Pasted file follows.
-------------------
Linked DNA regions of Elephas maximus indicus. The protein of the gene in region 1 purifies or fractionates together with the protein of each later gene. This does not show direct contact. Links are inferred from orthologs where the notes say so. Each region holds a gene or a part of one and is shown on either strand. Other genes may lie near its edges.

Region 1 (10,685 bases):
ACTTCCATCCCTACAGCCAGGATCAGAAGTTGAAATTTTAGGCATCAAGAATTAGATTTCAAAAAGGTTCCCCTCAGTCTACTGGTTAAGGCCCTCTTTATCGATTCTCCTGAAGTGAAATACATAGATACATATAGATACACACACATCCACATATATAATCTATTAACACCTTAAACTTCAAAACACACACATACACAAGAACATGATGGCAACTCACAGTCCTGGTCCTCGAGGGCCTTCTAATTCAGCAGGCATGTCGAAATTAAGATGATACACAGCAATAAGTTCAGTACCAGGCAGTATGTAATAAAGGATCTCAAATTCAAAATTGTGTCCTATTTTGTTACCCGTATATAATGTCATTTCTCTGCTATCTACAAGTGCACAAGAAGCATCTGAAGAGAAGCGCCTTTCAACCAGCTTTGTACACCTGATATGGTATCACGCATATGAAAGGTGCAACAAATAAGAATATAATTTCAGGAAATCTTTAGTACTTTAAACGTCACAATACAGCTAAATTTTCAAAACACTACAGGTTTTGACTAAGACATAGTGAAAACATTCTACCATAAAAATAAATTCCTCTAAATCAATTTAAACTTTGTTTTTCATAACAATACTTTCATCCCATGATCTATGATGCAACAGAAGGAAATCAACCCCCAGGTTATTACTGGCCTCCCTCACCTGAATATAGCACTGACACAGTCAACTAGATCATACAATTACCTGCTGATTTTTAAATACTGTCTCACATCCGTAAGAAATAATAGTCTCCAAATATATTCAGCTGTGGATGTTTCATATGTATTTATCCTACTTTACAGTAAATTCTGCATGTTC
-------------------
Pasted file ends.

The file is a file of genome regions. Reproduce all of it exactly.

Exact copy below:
Linked DNA regions of Elephas maximus indicus. The protein of the gene in region 1 purifies or fractionates together with the protein of each later gene. This does not show direct contact. Links are inferred from orthologs where the notes say so. Each region holds a gene or a part of one and is shown on either strand. Other genes may lie near its edges.

Region 1 (10,685 bases):
ACTTCCATCCCTACAGCCAGGATCAGAAGTTGAAATTTTAGGCATCAAGAATTAGATTTCAAAAAGGTTCCCCTCAGTCTACTGGTTAAGGCCCTCTTTATCGATTCTCCTGAAGTGAAATACATAGATACATATAGATACACACACATCCACATATATAATCTATTAACACCTTAAACTTCAAAACACACACATACACAAGAACATGATGGCAACTCACAGTCCTGGTCCTCGAGGGCCTTCTAATTCAGCAGGCATGTCGAAATTAAGATGATACACAGCAATAAGTTCAGTACCAGGCAGTATGTAATAAAGGATCTCAAATTCAAAATTGTGTCCTATTTTGTTACCCGTATATAATGTCATTTCTCTGCTATCTACAAGTGCACAAGAAGCATCTGAAGAGAAGCGCCTTTCAACCAGCTTTGTACACCTGATATGGTATCACGCATATGAAAGGTGCAACAAATAAGAATATAATTTCAGGAAATCTTTAGTACTTTAAACGTCACAATACAGCTAAATTTTCAAAACACTACAGGTTTTGACTAAGACATAGTGAAAACATTCTACCATAAAAATAAATTCCTCTAAATCAATTTAAACTTTGTTTTTCATAACAATACTTTCATCCCATGATCTATGATGCAACAGAAGGAAATCAACCCCCAGGTTATTACTGGCCTCCCTCACCTGAATATAGCACTGACACAGTCAACTAGATCATACAATTACCTGCTGATTTTTAAATACTGTCTCACATCCGTAAGAAATAATAGTCTCCAAATATATTCAGCTGTGGATGTTTCATATGTATTTATCCTACTTTACAGTAAATTCTGCATGTTC